With her talent for seemingly simple statements, through eating Mol is able to offer a very different model of being. She does this by demonstrating Merleau-Ponty’s idea of walking. Mol describes how Merleau-Ponty’s subject could walk around an apartment as long as the neuromuscular body is working well. Then the body works as an integrated whole and is distinct from its surroundings. This avoids the body from bumping into chairs and tables. But when looking at the eating I, the composition changes. When eating, one incorporates bits of one’s surroundings into the body by swallowing them. ‘As an eater I am externally entangled and internally differentiated. What kind of being is that?’ (40). Therefore, while a walking body hangs together as a whole, an eating body is spatially differentiated. Different body parts react differently to foods: the stomach welcomes cookies, the lungs do not. ‘In eating then, I am a semipermeable, internally differentiated being, getting enmeshed in intricate ways with pieces of my surroundings’ (36).
Mol prioritises practice over theory, motivating the reader to look at practices instead of trying to ‘do theory’ as a grand scheme, which enables us to catch reality as it is. ‘If ‘‘theory’’ opens and closes ways of thinking, the question arises as to what the theoretical repertoires currently prevalent in academia help to articulate — and what they silence’ (2). Through everyday stories of eating from all over the world — post-socialist China, the Samburu people in Northern Kenya, Spanish colonisation of South America, Merleau-Ponty’s life in post-war France and many more — Mol insists that we look at the practices of eating and make theory more fluid, which can help us elucidate what is going on in very concrete everyday situations.
By using the Spanish colonisation of Latin America as an example, Mol shows how aligning eating with being is not always inherently good. During the period of colonisation, Spaniards used the supposed ‘poor taste’ (46) of the indigenous population, which meant eating foods like spiders or human flesh, to demonstrate their ‘uncivilised’ status. Attributing a lack of civilisation to the indigenous population made overpowering them and colonising their lands acceptable to the Spanish. Therefore, in the Latin American context of colonisation, the saying ‘you are what you eat’ suggests a strong division between ‘wheat-eating overseers and insect-eating people in need of oversight’ (46).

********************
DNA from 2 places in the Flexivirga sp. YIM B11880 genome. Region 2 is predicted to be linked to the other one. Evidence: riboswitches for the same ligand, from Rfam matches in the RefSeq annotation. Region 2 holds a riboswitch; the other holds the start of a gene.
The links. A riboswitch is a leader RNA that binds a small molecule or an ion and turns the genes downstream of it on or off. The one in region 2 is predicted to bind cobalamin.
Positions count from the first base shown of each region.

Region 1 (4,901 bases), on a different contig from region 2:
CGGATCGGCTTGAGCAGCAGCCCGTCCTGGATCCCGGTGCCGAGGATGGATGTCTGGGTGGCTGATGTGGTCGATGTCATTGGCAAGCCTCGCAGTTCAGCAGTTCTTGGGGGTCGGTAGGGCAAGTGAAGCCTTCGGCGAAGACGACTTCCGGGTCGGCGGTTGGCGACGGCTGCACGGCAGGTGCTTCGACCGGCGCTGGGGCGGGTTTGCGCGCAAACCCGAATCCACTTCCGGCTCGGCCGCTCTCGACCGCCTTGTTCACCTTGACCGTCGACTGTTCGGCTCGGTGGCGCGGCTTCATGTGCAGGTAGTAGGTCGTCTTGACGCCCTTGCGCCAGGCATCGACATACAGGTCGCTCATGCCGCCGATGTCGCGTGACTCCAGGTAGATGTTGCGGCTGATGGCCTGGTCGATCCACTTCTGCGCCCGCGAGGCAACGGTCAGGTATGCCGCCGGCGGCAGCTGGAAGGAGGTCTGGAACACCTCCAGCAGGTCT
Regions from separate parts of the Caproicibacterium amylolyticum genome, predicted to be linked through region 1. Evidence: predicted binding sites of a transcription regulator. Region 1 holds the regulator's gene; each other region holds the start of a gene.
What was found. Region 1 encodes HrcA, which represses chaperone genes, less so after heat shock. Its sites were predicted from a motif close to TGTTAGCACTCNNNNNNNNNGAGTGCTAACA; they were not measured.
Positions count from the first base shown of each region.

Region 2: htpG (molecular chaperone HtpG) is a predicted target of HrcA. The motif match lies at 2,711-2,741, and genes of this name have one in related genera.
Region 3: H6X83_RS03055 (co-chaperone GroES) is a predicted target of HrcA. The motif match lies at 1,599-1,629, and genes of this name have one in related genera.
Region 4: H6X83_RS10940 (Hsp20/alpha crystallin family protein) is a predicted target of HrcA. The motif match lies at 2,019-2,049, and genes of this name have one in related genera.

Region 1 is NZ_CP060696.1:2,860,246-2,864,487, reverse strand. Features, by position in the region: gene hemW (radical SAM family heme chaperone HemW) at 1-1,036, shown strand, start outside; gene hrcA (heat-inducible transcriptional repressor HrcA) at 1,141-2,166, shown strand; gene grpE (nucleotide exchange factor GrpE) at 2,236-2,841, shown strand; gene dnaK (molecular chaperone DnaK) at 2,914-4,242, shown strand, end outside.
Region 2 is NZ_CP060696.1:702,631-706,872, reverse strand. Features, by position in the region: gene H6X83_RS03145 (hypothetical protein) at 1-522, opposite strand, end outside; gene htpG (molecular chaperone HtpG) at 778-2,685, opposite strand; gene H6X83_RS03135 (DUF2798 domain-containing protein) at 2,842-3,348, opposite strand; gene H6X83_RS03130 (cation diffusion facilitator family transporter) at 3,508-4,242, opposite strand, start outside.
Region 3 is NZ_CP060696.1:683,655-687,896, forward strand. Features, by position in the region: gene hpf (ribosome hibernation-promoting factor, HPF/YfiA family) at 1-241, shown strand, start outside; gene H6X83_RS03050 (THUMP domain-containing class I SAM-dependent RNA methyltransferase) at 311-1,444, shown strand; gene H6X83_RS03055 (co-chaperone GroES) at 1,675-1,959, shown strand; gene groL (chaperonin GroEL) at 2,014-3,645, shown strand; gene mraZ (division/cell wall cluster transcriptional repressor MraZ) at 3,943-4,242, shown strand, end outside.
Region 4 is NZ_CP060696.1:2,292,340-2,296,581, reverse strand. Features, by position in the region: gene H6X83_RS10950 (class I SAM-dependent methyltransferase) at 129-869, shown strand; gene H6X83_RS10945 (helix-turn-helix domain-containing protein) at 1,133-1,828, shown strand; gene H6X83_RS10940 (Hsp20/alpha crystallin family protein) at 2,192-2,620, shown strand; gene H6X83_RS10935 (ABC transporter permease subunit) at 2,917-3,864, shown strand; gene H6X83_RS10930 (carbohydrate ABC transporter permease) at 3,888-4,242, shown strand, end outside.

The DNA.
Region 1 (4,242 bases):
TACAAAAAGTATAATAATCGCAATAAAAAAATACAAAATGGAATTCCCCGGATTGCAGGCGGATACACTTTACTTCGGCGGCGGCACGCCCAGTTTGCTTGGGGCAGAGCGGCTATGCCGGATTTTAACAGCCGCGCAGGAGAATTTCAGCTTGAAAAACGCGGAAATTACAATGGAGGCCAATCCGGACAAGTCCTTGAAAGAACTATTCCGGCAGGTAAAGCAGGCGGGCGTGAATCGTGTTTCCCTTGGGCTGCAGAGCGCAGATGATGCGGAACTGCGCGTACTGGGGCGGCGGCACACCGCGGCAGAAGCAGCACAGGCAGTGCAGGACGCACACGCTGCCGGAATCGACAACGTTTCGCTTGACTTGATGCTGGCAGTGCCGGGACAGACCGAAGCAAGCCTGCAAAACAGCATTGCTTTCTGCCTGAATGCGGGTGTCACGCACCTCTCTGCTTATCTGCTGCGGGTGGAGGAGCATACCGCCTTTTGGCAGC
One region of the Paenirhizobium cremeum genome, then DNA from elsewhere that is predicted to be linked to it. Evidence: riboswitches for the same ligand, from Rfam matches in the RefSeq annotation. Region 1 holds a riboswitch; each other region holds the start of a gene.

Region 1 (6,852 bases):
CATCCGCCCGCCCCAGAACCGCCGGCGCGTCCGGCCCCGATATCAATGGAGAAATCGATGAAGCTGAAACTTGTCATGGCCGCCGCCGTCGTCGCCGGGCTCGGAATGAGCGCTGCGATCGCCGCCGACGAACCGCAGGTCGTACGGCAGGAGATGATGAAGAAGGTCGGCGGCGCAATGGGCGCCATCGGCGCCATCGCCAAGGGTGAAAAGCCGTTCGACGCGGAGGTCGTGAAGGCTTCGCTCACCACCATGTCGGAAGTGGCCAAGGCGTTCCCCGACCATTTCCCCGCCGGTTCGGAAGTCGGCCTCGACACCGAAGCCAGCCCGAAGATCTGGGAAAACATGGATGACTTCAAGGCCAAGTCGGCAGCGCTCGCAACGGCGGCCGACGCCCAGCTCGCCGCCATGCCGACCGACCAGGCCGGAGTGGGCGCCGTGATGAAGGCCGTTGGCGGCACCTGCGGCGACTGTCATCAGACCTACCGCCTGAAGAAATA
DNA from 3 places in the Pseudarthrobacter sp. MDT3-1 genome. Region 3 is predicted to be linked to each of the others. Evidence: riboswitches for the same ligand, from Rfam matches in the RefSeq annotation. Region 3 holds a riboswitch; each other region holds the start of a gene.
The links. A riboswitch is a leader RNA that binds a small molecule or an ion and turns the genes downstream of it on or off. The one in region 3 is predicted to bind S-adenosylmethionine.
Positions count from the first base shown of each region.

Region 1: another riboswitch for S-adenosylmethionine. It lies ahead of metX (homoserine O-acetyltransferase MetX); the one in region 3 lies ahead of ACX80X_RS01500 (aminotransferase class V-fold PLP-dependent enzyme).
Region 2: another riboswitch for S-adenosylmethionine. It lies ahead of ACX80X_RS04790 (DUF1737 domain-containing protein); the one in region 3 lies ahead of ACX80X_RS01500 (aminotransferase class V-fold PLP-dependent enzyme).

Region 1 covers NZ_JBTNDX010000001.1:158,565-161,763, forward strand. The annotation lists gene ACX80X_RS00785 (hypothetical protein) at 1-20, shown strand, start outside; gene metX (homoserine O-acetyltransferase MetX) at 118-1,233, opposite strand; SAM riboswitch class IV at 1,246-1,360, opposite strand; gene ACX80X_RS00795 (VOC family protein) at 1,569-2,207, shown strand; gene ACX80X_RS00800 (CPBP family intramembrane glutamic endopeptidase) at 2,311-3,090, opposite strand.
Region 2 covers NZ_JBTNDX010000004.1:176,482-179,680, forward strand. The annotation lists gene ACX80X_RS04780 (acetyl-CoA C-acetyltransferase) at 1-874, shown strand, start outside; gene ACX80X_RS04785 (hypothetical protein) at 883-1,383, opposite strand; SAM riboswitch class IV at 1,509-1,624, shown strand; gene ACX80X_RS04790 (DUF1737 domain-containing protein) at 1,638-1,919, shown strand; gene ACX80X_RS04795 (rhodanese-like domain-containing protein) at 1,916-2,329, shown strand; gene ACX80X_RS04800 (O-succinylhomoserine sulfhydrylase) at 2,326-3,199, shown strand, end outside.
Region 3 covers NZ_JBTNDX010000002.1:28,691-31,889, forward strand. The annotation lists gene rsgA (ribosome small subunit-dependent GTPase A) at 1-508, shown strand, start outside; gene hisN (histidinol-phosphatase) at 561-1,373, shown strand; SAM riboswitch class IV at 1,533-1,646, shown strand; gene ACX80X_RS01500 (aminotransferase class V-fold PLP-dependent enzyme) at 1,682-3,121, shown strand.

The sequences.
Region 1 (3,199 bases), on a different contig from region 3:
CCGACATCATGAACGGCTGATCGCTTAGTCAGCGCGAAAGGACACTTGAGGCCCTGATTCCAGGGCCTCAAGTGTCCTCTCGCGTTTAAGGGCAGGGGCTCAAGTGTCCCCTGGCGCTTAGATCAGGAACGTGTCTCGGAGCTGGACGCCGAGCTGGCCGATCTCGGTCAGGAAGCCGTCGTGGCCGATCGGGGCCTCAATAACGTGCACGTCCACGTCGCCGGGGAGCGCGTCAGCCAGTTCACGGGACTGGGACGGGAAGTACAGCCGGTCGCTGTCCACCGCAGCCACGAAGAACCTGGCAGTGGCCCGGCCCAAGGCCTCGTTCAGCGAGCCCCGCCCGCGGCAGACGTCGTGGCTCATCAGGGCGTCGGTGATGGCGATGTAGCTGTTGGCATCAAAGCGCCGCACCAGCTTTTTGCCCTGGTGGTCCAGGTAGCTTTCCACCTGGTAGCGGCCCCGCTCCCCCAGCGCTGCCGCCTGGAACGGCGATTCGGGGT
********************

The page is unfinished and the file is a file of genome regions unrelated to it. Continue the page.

Mol steps away from the Western philosophical tradition that is still marked by hierarchies and emphasises the effect these hierarchies have on the environment and earth we live on. For example, through relating, we like to call some animals, like dogs, our companions. The word ‘companion’ comes from the Latin words ‘cum panis’ – with bread. It refers to those whom we share our food with. Those we consume, we do not share our dinner table with. But eating others also contributes to the survival of their species – for instance, farm animals – as their existence depends on our need to eat them. So whilst taking food is generative, the giving part is self-serving. Mol explains that when looking at this through the model of relating, our winning over others by eating them, erodes the ‘conditions of possibility on which my life depends’ (143).
Her lesson for relating is that all this ‘winning’ that humans do is self-defeating. When it comes to our current food consumption, we are wiping out others and with that our own living environment. ‘Given the current state of eating, better ways of attuning to other creatures and the earth we share are direly needed’ (137). Eating in Theory is a tasty and satisfying treat for anyone interested in human-nature relationships, refreshing theoretical perspectives, food studies, ethnography and more. This book certainly does not offer any empty carbs, but rather proper nutrition for the brain.
Note: This review gives the views of the author, and not the position of the LSE Review of Books blog, or of the London School of Economics and Political Science. The LSE RB blog may receive a small commission if you choose to make a purchase through the above Amazon affiliate link. This is entirely independent of the coverage of the book on LSE Review of Books.